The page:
How to Remove Tree Sap With Vinegar
White or distilled vinegar is a miracle tree sap remover. Unlike balsamic, sherry, rice or champagne vinegars, plain white vinegar is created in a lab under a fermentation process that doubles the amount of acid present in the solution and makes it a potent acidic cleaner.
Vinegar diluted with water repels ants when sprayed on window sills or doorways. It gives floors, cupboards and paneling the shine that makes them look like new, and it dissolves stains.
The ability to remove tree sap from clothes, windows and gardening tools or any affected area is enough reason to keep a bottle of vinegar in your home toolbox.
What Is Tree Sap?
Some call it the blood of a tree, others refer to sap as the tree’s tears. While maple trees are the most prolific sap producers, other trees, such as the white walnut (Juglans cinerea), black walnut ((Juglans nigra), heartnut (Juglans ailantifolia) and the English walnut (Juglans regia) are among other trees that produce a lot of sap.
Sap: From Starch to Sucrose
During the summer and fall, sap-producing trees stop growing and begin storing excess starches, according to The University of Maine. While trees are dormant during the winter, the sap stores as starch.
As spring moves in, the starch converts to sucrose, according to The Cornell Sun, although the sucrose concentration varies among species. Pressure is built, and by the time spring is in full swing, the sucrose, or sap, is ready to expel.
Sap Can Reveal a Tree in Stress
While doctors test blood for indications of ill health in humans, a tree's sap can reveal the status of a tree's health. Sap leaking onto the tree's bark can mean the tree is damaged, or disease or pests are affecting the tree's health.
An arborist can determine the cause of the leaking sap and remediate, so that the sap can continue as food for the tree during its growth period, according to Front Range Arborists.
What Is Vinegar?
Check the labels on the bottles of white vinegar in your grocery store shelves. If they say “distilled,” it means the white vinegar contains 5 percent acid and 95 percent water, making it weaker than even some sodas on the market, according to Consumer Reports.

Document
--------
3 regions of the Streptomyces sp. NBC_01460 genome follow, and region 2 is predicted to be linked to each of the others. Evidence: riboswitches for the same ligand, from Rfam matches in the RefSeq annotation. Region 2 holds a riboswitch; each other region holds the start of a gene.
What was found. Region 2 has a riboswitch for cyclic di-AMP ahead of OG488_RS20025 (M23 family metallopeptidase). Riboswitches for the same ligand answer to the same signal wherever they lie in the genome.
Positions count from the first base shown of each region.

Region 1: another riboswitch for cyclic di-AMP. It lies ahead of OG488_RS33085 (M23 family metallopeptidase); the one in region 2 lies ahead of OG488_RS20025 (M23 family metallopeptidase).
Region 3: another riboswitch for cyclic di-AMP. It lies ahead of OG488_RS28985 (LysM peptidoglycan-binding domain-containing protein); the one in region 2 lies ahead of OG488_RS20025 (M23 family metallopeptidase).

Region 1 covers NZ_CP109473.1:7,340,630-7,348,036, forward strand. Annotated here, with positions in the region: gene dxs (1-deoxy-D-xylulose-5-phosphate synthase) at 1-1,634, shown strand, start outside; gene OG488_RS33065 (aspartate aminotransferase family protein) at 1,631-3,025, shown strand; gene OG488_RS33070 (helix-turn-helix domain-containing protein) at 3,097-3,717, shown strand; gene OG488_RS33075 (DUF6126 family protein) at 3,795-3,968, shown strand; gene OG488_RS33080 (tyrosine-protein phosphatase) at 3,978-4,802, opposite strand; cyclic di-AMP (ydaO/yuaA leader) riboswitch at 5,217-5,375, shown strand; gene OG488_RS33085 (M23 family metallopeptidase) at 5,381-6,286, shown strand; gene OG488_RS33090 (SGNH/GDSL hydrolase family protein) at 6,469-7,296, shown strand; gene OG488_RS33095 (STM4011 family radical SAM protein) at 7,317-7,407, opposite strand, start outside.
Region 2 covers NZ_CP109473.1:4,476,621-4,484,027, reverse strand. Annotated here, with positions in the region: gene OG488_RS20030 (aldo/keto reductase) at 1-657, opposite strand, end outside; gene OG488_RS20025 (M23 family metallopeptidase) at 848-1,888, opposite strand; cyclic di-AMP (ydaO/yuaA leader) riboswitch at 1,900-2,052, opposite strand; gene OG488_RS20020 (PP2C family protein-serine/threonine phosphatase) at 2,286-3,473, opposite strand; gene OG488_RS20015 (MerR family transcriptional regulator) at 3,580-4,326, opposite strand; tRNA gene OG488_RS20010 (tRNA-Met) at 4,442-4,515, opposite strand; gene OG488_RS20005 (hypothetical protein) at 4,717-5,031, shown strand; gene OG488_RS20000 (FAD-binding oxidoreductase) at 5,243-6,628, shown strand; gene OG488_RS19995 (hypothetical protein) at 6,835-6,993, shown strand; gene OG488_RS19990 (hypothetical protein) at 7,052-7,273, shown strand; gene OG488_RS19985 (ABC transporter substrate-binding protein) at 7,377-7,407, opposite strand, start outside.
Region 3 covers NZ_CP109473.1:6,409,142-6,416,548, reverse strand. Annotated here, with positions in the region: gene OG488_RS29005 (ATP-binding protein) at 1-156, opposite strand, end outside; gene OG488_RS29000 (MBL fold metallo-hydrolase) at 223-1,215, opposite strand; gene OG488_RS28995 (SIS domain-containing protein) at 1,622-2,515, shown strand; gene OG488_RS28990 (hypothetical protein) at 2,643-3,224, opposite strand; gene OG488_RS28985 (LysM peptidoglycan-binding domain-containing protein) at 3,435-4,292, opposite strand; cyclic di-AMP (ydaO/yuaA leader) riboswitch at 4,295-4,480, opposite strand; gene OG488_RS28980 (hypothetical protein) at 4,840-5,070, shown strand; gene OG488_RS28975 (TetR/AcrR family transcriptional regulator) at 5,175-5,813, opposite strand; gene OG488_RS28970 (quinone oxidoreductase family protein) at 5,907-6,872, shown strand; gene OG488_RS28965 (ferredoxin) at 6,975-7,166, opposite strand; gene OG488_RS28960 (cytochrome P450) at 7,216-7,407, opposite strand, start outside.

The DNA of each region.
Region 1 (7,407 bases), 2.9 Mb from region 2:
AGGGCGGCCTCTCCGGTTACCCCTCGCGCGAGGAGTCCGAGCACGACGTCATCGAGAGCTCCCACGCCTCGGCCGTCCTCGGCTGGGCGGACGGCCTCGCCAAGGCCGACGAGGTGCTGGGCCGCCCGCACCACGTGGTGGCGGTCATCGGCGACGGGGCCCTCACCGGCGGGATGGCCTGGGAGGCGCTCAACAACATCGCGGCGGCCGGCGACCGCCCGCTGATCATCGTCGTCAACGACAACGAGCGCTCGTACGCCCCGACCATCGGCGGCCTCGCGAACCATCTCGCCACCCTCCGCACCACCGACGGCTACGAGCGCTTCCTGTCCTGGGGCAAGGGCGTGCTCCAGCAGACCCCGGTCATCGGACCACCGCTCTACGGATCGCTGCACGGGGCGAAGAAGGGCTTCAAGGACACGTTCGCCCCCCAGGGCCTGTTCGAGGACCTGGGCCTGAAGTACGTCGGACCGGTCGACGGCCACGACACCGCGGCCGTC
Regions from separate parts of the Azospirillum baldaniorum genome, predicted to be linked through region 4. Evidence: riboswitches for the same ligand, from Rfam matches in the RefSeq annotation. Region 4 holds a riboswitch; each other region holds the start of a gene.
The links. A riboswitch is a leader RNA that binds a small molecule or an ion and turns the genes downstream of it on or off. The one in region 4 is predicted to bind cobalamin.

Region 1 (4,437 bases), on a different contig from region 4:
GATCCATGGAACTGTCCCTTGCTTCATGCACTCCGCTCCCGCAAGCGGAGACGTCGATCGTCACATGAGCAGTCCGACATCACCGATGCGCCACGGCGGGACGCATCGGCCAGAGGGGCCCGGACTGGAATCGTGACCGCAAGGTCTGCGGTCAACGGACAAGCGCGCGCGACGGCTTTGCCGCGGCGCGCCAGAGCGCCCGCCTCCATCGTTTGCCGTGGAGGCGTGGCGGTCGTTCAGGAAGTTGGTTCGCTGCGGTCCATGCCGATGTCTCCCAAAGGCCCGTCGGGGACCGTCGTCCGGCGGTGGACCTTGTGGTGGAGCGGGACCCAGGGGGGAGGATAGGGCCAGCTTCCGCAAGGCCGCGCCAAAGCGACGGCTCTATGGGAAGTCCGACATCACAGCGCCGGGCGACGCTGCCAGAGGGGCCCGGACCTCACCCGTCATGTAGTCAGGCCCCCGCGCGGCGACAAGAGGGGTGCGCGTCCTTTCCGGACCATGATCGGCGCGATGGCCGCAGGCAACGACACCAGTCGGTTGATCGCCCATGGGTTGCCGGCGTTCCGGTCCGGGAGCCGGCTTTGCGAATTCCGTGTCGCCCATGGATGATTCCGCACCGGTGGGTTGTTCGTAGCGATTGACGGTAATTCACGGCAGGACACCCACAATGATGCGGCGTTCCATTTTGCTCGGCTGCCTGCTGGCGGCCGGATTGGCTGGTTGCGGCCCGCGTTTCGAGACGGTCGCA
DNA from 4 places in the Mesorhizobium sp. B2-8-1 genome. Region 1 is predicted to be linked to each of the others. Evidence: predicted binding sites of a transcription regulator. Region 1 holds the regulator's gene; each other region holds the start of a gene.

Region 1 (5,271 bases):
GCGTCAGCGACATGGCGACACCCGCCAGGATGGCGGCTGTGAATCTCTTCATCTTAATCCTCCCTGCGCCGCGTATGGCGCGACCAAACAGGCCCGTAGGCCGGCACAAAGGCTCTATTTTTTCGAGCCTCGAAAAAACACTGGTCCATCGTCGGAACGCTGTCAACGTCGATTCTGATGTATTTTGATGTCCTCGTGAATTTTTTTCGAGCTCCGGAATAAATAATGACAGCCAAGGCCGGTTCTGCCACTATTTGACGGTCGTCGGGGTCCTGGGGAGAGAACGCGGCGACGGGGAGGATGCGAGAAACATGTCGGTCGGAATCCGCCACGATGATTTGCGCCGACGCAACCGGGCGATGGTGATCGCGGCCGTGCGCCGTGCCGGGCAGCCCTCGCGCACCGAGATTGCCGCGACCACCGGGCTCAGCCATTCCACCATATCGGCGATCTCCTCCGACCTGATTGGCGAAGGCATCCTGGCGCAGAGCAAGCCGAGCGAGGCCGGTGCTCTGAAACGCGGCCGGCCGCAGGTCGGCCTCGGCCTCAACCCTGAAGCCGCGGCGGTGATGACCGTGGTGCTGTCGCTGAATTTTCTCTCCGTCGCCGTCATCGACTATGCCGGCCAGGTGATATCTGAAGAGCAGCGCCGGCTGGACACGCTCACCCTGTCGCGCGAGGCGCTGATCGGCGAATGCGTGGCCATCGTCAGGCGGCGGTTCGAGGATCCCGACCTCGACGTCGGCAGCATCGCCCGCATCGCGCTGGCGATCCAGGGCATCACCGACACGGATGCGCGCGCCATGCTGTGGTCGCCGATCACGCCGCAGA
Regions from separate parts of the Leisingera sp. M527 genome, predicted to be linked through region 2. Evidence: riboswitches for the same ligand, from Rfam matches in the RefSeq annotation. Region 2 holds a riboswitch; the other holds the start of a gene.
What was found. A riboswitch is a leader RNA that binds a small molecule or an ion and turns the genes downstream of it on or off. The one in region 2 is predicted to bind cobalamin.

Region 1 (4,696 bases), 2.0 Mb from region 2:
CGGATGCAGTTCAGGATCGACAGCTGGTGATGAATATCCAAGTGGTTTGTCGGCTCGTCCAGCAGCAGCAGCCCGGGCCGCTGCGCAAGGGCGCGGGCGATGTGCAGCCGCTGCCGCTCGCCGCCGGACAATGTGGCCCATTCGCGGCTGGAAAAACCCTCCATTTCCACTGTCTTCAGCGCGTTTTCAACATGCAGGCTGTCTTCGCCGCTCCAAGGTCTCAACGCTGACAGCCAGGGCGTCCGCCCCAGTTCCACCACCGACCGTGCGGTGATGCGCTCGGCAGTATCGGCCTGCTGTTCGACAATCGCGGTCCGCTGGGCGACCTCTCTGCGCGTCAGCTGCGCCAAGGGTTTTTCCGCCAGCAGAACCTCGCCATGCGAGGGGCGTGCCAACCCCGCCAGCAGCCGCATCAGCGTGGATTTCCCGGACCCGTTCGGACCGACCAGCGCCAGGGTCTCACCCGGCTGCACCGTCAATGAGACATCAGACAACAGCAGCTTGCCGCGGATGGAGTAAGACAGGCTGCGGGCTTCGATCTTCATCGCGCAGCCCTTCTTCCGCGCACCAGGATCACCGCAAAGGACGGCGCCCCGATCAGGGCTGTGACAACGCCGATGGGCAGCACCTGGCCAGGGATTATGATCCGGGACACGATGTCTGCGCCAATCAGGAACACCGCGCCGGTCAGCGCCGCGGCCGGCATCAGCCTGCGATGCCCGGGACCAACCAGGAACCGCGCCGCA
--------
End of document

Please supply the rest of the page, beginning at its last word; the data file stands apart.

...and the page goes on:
Cleaning vinegar marketed specifically for cleaning uses ups the acidic level to 6, but both work to remove sap from a multitude of surfaces.
The process of producing vinegar is called fermentation. Vinegar usually has a pH of 2.4.
Removing Tree Sap With Vinegar
Whether the sap has attached itself to your clothes, windows or tools, it can be removed using a vinegar solution. Other remedies such as olive oil, ice cubes, mineral spirits, acetone or nail polish remover are also effective, but may be destructive to surfaces. Vinegar and some elbow grease work just as well.
To clean tree sap from clothes made of washable fabrics, the University of Illinois recommends soaking the fabric in a solution of:
- warm water
- 1/2 teaspoon of liquid dishwashing soap
- 1 tablespoon of white vinegar
After rinsing, sponge in circular motions with rubbing alcohol or dab with a cotton ball, then soak again for 30 minutes in a solution of warm water and an enzyme presoak product. Launder in chlorine or oxygen bleach to get the leftover sap stains out of the fabric.
Car Windshields . . . But Not the Car!
To get sap off a glass car window, try running the vehicle through a car wash first. When dry, fill a spray bottle with white vinegar and soak the sap for five to 10 minutes.
To prevent streaking, use a microfiber cloth or any soft cloth to lift the sap from the windshield instead of paper towels. Be sure you are using a clean cloth that is free of grime.
A box cutter blade or razor blade comes in handy for stubborn leftovers.
Avoid using vinegar on your car's exterior. While some internet sources claim that vinegar is a good option for removing sap from cars, most experts agree that vinegar may harm the car's paint.
Do not use vinegar to remove sap from the car’s paint. You may damage the finish. A good car wax is ideal for creating a barrier from future sap drips and even bird droppings.
The best solution, however, is to park away from sap-producing trees.
Cleaning Gardening Tools
If your gardening tools have accumulated rust or picked up sap from pruning trees, they can be cleaned by soaking the tools in a vinegar-soaked rag and leaving them in it overnight, according to Northern Gardener.
The acid lifts the rust and sap. After rinsing the tools off, use a brush and baking soda to remove any stubborn sap. The vinegar and baking soda create a balance to prevent corrosion.
Vinegar leaves a pungent odor behind after use. Add lemon wedges to the vinegar/water sprayer to neutralize the odor. The smell should dissolve within minutes.
- Bob Vila: How to Remove Tree Sap From Anything and Everything
- University of Maine: How to Tap Maple Trees and Make Maple Syrup
- 9 Things You Should Never Clean With Vinegar
- University of Illinois Extension: Stain Solutions
- Minnesota State Horticultural Society: How to Clean Your Garden Tools
- Cornell Sun: The Science of Maple Syrup from Tree to Pancake Stack
- The Tree Center: What is tree sap?
- Front Range Arborists: That is Tree Sap?
- PLoS One: Collection and Chemical Composition of Phloem Sap from Citrus sinensis L. Osbeck (Sweet Orange)
Jann enjoys learning about and growing little gardens on her patio. When she walks in the morning, her phone app connects her to unfamiliar flora. Unusual specimens, such as yellow watermelon and pink pineapple fascinate her and are the next inhabitants of her planter boxes.